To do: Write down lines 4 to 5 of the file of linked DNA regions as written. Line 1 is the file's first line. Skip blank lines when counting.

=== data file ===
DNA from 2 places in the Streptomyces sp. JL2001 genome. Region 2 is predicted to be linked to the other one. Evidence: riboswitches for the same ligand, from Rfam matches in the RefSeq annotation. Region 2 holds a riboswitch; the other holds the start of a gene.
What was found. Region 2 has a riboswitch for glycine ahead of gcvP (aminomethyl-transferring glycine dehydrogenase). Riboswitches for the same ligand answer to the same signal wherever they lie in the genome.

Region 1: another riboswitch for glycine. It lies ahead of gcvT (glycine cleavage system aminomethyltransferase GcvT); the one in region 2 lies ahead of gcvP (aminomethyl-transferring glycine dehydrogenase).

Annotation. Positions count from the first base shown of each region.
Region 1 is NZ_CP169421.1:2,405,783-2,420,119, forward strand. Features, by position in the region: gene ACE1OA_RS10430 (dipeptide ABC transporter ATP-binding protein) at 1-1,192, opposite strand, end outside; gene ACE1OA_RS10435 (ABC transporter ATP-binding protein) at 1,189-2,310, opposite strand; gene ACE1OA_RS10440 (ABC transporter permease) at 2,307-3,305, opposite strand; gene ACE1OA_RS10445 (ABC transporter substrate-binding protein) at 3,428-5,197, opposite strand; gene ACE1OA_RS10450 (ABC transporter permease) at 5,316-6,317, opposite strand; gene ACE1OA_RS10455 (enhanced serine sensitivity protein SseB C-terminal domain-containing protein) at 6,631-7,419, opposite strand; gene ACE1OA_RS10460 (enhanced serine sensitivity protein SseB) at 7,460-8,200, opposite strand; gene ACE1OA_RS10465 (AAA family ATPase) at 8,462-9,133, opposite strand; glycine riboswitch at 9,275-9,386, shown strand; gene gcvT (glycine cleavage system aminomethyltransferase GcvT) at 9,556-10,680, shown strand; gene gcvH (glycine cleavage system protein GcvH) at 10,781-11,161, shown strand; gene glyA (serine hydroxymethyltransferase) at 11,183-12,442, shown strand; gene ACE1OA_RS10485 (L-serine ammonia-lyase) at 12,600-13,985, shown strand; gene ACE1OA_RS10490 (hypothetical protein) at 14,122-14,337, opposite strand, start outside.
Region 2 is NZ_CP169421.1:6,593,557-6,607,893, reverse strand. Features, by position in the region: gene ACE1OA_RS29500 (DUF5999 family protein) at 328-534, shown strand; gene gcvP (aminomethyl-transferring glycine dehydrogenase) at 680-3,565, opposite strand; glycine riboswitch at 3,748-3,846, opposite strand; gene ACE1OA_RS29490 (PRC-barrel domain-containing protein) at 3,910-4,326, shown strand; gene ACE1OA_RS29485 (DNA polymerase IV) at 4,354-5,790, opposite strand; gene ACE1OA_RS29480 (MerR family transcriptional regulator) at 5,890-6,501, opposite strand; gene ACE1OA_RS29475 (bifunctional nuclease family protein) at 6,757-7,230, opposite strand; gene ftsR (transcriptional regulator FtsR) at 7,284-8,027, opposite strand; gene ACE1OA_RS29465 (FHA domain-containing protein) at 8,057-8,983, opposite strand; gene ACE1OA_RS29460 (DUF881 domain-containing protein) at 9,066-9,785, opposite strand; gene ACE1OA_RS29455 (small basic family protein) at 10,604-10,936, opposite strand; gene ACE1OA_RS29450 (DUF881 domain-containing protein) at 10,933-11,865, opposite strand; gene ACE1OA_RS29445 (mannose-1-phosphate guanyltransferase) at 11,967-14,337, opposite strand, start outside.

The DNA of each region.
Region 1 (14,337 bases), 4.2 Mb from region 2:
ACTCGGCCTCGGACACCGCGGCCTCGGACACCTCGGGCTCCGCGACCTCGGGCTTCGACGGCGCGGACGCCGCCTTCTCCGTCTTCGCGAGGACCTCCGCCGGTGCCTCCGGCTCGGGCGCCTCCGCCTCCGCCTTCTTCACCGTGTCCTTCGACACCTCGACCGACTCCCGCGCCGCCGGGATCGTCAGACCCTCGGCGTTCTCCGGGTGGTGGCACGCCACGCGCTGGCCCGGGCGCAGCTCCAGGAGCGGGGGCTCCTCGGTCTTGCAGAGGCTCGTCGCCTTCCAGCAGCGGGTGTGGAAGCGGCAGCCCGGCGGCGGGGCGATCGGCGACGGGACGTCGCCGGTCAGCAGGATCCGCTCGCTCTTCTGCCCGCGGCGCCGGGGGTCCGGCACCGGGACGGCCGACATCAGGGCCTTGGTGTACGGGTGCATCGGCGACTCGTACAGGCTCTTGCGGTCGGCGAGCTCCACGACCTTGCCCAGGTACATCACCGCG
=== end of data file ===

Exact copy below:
Annotation. Positions count from the first base shown of each region.
Region 1 is NZ_CP169421.1:2,405,783-2,420,119, forward strand. Features, by position in the region: gene ACE1OA_RS10430 (dipeptide ABC transporter ATP-binding protein) at 1-1,192, opposite strand, end outside; gene ACE1OA_RS10435 (ABC transporter ATP-binding protein) at 1,189-2,310, opposite strand; gene ACE1OA_RS10440 (ABC transporter permease) at 2,307-3,305, opposite strand; gene ACE1OA_RS10445 (ABC transporter substrate-binding protein) at 3,428-5,197, opposite strand; gene ACE1OA_RS10450 (ABC transporter permease) at 5,316-6,317, opposite strand; gene ACE1OA_RS10455 (enhanced serine sensitivity protein SseB C-terminal domain-containing protein) at 6,631-7,419, opposite strand; gene ACE1OA_RS10460 (enhanced serine sensitivity protein SseB) at 7,460-8,200, opposite strand; gene ACE1OA_RS10465 (AAA family ATPase) at 8,462-9,133, opposite strand; glycine riboswitch at 9,275-9,386, shown strand; gene gcvT (glycine cleavage system aminomethyltransferase GcvT) at 9,556-10,680, shown strand; gene gcvH (glycine cleavage system protein GcvH) at 10,781-11,161, shown strand; gene glyA (serine hydroxymethyltransferase) at 11,183-12,442, shown strand; gene ACE1OA_RS10485 (L-serine ammonia-lyase) at 12,600-13,985, shown strand; gene ACE1OA_RS10490 (hypothetical protein) at 14,122-14,337, opposite strand, start outside.